I wouldn’t bother writing prose. All art is poetry.

OiP: The bike in A
Horse Named Sorrow
is decorated with bits of string and twine from places
Jimmy has been. Are you bound to memorabilia like that?

TH: I have a
lot of little things that feel like good luck charms, or sacred amulets. They
can be little toys, or a pine cone, or a feather, or a peso coin from
Argentina. I’m not into big things, but I like little things that are
considered more or less valueless. I’m also picking up little things on the
street. You can sanctify them, imbue them with your energy in a way you can’t
with large bulky profane things. I like the image of it for the story. Jimmy is
losing everything and it gives him a sense of connection to where he’s been and
what he’s felt and experienced. Every thread has a long, long story behind it.

OiP:
The characters of both Seamus and Jimmy are unique yet very “everyman” in some
ways. Are they based on individuals or are they composites of people you’ve
known?

TH: They are
very much composites. The book is in many ways a sort of memorial to the
dozens—or hundreds really—of wonderful people and eccentric characters who
inhabited and made up the San Francisco I knew and loved.

OiP:
Your work seems to be all about the search and the journey rather than the
destination—does that mirror through to your life?

TH: Yes, of
course. I mean the destination is death. For all of us. Interesting, but we’re
not here for that—it’s just where we end up. And then, who knows, maybe we go
elsewhere or come back here. Even death is a journey. I think when your goal is
to become or accept yourself, or find a way to express yourself, it just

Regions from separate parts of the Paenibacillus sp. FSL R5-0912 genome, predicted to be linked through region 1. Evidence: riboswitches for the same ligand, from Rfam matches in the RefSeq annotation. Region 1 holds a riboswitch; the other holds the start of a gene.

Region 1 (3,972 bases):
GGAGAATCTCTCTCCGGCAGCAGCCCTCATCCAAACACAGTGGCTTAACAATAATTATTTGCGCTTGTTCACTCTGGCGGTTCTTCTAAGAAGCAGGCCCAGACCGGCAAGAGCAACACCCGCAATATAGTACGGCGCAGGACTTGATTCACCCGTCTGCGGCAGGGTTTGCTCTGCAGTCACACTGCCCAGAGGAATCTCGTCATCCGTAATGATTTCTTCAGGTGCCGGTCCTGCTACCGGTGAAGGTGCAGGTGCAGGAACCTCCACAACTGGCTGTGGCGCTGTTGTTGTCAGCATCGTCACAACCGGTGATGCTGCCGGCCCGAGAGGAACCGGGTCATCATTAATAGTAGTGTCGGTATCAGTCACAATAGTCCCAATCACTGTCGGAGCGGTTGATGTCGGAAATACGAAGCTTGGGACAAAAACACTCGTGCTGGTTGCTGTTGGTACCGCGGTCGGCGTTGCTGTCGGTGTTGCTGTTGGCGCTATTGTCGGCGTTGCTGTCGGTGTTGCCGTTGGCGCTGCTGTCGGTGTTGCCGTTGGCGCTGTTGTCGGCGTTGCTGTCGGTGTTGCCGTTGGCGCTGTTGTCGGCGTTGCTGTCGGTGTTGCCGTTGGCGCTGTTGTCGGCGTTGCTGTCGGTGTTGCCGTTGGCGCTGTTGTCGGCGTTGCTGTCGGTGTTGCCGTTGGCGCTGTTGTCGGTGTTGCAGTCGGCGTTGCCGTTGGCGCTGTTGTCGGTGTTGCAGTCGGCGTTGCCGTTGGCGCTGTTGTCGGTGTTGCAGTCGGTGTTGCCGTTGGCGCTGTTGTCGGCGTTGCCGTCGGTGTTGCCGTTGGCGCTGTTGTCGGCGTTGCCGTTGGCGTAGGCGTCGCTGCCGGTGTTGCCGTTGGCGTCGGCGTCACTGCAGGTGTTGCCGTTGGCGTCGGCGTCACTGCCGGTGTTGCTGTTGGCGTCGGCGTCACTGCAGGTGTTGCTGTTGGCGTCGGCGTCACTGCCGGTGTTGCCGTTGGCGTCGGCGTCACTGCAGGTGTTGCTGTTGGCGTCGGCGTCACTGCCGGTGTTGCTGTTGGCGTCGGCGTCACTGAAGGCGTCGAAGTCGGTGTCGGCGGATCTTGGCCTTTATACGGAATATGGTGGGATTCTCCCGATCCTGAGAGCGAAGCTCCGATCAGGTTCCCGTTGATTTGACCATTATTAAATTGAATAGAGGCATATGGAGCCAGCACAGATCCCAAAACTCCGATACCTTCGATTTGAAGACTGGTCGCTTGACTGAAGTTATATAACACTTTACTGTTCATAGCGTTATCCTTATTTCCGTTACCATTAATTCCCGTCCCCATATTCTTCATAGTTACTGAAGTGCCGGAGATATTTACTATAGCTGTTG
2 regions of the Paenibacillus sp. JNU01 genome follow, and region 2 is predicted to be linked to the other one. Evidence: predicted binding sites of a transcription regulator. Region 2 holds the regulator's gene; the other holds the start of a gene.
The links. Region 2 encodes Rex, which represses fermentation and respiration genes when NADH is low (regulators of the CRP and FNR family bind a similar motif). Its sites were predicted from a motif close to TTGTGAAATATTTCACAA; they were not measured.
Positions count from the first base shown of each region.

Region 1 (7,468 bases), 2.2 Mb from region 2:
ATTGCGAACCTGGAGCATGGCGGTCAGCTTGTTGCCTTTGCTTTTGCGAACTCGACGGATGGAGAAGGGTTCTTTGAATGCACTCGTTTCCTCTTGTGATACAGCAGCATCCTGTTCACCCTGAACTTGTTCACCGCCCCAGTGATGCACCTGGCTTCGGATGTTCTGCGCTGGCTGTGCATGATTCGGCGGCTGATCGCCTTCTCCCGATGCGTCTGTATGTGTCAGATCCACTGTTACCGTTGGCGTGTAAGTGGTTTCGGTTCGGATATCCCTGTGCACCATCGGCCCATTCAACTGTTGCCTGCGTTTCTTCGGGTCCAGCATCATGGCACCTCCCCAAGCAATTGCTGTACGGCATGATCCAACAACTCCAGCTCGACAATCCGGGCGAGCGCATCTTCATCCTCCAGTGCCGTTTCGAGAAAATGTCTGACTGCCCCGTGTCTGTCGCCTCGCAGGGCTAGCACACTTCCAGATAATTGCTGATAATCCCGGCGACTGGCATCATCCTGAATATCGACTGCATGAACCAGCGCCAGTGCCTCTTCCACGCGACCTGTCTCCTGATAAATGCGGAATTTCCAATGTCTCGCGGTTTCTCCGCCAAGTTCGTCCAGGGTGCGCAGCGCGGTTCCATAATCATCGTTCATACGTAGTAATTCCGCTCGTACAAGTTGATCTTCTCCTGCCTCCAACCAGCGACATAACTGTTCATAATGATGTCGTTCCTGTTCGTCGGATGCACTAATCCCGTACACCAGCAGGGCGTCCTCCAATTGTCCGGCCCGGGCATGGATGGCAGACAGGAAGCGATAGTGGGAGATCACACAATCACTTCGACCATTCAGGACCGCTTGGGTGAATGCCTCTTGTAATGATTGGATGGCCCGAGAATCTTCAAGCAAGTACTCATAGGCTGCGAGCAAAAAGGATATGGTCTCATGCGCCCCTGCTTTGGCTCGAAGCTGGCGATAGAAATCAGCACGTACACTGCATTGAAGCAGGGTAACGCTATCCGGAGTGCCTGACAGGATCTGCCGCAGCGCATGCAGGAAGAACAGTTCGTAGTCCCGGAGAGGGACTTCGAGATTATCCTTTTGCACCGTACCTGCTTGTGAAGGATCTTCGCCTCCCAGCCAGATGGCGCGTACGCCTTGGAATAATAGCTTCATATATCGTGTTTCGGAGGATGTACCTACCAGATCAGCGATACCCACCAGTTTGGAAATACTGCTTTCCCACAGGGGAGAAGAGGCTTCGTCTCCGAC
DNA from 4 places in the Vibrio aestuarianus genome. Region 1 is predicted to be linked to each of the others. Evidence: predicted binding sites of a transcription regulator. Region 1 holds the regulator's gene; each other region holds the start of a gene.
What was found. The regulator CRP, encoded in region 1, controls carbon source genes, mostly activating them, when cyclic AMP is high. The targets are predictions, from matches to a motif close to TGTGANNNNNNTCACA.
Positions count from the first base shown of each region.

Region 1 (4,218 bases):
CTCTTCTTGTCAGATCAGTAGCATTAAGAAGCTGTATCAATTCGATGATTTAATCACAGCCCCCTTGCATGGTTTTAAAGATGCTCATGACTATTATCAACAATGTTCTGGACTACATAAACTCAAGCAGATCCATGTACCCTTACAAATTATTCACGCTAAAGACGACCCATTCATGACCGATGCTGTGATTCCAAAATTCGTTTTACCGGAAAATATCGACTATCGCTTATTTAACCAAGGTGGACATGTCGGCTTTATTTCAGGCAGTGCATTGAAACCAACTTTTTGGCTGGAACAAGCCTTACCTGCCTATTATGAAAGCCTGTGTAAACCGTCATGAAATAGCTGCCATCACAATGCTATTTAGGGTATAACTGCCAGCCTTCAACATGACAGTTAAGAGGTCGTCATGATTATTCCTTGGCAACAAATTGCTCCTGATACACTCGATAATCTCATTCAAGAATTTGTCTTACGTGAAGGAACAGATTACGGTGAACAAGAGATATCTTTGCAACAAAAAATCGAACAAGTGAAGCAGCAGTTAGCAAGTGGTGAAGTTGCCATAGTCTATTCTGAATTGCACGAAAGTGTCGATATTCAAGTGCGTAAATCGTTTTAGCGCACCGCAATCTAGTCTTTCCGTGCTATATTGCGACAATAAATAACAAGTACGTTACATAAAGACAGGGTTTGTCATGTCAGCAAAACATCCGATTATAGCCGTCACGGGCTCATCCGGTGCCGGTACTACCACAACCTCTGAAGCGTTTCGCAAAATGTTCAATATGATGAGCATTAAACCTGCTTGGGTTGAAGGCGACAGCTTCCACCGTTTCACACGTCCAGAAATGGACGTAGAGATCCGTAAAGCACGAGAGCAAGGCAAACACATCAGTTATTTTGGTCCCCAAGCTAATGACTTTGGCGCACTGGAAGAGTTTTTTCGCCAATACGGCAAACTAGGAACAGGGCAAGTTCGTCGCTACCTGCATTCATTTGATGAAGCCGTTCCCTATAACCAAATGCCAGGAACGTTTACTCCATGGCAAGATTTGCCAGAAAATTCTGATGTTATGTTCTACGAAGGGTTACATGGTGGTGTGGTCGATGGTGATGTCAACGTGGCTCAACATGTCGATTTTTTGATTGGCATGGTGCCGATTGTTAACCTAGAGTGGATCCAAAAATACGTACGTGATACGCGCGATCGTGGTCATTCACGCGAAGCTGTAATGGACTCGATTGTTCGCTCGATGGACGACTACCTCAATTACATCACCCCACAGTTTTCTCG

becomes obvious that it’s a process that never ends. The idea of destination
falls away. The minute you achieve something or get somewhere, it sort of goes
up in smoke and on you go to the next thing.

OiP: What do you
want readers to take away from your two most recent books?

TH: Oh, I
don’t know. I put it out there, I try to touch a chord. I’m just telling my
story, so I’m not really thinking about what people will take away from it.
Some will relate and some won’t I suppose. But I guess every story is about
love and wisdom. The truth. I would hope people feel those things. And I want
to make them a laugh a little along the way. A book is a flower really that you
hold out to someone.

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A Horse Named Sorrow – Trebor Healey (Terrace Books/University of Wisconsin Press)

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Buy it now from Amazon.com

If Trebor Healey knows anything, he knows the road. He
understands that growth is not in resting but in moving—listening to the
thousands of stories told in the cabs of semis and worn leatherette cushions of
diners. He’s shown this to some extent in his first novel, Through it Came
Bright Colors
and the journey of his fantasy Faun, but A Horse
Named Sorrow
brings it home like a hard day of hitching.

Twenty-one year old Seamus Blake meets the man of his
dreams, HIV positive Jimmy Keane, in San Francisco. Their coupling is